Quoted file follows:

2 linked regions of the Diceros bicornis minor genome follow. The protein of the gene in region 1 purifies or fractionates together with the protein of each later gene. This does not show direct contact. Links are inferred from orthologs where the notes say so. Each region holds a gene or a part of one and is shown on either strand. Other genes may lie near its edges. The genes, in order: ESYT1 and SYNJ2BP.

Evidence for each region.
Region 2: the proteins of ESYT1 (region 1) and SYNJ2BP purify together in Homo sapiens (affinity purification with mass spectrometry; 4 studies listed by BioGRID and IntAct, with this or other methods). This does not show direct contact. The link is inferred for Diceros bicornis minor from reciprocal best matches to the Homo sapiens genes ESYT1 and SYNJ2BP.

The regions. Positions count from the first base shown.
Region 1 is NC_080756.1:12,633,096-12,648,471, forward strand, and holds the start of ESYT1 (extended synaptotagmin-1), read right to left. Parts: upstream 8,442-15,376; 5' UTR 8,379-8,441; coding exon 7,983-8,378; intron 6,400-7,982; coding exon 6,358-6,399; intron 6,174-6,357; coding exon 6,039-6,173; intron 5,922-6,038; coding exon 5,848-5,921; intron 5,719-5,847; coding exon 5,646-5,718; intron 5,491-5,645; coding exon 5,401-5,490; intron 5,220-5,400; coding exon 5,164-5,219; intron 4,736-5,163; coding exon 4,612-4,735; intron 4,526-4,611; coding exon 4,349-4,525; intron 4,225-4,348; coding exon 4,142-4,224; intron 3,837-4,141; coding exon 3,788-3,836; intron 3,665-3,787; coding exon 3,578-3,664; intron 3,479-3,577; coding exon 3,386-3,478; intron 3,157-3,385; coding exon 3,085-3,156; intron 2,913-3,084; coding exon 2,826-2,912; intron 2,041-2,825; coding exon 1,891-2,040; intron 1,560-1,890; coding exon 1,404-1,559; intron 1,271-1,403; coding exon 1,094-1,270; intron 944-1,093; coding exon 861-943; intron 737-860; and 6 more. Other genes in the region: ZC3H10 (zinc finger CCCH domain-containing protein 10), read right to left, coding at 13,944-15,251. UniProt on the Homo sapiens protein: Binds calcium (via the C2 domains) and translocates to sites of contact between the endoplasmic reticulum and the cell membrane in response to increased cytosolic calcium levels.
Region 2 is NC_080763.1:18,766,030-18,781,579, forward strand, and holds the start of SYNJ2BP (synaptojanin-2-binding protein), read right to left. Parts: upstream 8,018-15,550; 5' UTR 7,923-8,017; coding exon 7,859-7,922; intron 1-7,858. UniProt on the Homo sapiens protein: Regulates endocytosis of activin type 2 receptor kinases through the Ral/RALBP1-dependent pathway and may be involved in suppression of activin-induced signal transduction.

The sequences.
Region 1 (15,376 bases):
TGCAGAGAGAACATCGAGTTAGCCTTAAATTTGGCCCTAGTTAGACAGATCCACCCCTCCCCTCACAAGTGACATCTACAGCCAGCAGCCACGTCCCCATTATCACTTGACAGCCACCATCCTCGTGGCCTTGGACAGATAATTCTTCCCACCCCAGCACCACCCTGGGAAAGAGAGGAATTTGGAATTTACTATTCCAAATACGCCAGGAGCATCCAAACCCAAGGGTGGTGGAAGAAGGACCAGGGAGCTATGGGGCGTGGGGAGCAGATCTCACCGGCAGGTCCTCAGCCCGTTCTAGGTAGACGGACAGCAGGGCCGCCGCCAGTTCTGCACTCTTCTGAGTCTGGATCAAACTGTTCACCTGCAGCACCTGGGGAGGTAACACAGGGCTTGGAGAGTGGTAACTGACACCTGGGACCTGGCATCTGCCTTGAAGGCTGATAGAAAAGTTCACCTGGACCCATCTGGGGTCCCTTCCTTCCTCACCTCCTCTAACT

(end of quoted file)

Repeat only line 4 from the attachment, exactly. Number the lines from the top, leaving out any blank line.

The regions. Positions count from the first base shown.